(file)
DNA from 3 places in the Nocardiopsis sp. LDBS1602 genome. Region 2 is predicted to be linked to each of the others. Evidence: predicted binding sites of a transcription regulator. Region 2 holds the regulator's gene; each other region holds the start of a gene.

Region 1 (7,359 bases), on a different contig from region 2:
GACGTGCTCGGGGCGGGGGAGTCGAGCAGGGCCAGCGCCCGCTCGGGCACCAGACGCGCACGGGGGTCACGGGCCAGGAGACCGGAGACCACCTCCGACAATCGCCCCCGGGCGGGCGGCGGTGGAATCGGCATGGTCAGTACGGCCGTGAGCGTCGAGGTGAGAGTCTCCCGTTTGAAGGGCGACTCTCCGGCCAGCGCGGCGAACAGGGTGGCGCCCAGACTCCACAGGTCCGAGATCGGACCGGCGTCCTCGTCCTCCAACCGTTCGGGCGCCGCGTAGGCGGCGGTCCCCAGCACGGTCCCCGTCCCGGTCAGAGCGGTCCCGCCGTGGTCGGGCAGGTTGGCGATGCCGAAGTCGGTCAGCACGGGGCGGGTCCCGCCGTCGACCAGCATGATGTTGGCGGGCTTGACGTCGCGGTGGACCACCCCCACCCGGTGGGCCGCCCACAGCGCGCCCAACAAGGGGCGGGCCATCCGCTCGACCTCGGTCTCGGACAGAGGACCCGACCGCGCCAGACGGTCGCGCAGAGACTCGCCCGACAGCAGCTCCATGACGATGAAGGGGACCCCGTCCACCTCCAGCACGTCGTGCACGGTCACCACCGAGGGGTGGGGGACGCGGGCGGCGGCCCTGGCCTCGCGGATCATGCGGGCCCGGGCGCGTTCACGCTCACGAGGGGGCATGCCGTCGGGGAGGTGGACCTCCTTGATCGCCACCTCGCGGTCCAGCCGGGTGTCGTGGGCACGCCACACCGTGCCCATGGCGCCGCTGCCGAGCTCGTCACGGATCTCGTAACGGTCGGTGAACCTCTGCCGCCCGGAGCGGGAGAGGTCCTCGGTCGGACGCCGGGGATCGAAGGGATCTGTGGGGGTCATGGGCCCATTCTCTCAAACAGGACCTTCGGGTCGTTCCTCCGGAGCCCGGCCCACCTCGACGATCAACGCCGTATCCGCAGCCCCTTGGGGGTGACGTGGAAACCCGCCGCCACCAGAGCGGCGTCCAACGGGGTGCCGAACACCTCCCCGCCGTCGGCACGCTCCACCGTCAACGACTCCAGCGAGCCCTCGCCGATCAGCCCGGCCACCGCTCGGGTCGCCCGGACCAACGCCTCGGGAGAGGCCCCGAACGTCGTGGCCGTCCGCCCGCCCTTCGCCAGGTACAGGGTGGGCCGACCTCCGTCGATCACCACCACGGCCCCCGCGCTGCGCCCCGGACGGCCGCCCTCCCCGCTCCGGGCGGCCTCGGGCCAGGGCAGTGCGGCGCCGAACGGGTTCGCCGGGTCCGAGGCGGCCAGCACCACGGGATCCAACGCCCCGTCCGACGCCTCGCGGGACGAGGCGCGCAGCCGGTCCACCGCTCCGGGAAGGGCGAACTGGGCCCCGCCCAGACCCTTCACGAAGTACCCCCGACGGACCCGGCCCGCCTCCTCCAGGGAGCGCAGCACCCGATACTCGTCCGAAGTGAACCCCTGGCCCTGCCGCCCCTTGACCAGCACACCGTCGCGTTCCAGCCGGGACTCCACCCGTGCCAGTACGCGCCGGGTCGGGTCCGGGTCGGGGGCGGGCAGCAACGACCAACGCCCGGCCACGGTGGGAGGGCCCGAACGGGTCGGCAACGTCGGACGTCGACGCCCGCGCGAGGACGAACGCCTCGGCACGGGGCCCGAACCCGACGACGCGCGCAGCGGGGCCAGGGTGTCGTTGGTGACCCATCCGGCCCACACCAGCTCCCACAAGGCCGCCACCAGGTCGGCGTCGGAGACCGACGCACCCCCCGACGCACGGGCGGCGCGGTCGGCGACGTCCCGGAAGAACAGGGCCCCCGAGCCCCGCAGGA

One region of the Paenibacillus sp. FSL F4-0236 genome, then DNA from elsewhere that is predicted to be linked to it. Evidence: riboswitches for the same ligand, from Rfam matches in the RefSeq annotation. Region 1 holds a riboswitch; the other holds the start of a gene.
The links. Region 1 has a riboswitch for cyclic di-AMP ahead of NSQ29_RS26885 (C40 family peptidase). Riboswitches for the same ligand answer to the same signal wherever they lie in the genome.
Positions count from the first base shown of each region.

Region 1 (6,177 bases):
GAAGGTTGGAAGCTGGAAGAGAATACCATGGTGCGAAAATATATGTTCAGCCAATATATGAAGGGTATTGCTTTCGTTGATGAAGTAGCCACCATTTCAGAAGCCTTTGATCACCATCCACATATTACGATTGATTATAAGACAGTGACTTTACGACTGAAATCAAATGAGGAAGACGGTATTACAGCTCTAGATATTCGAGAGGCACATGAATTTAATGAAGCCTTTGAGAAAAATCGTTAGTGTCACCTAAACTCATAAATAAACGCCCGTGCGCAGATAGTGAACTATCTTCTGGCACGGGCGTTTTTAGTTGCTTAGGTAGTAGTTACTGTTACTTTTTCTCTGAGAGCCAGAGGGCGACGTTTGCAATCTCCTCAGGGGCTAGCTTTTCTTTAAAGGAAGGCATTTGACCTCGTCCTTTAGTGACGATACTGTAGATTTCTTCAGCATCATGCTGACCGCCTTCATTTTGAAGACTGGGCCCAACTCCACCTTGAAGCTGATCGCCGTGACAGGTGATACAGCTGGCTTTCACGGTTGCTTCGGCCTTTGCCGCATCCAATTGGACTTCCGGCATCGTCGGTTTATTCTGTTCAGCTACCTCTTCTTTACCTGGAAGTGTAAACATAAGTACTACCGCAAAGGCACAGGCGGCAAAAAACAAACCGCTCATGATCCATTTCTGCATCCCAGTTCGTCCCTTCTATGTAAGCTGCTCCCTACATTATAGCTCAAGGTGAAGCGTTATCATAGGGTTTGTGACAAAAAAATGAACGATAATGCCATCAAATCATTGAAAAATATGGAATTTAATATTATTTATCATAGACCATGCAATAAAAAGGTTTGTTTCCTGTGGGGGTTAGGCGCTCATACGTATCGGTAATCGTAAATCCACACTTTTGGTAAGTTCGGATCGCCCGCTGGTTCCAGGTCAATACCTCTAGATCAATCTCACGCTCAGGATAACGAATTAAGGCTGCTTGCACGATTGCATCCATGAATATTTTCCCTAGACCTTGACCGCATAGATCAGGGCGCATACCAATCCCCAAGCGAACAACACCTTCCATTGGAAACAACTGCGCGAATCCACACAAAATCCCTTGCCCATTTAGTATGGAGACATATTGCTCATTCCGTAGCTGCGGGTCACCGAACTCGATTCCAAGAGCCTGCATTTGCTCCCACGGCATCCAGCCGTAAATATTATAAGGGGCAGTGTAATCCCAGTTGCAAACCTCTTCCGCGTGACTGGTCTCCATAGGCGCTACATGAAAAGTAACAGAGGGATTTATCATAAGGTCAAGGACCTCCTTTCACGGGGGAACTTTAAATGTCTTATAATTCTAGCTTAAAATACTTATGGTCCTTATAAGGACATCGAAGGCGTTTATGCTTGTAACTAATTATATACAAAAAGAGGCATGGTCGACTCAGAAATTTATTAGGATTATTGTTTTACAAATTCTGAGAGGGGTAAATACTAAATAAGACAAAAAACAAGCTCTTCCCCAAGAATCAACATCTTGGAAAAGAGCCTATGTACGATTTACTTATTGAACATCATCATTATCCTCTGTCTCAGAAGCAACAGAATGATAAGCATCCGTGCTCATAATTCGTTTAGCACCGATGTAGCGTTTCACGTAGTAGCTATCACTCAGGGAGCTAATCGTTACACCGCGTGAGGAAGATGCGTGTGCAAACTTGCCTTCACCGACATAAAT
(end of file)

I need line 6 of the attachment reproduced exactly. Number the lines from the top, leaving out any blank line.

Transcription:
Positions count from the first base shown of each region.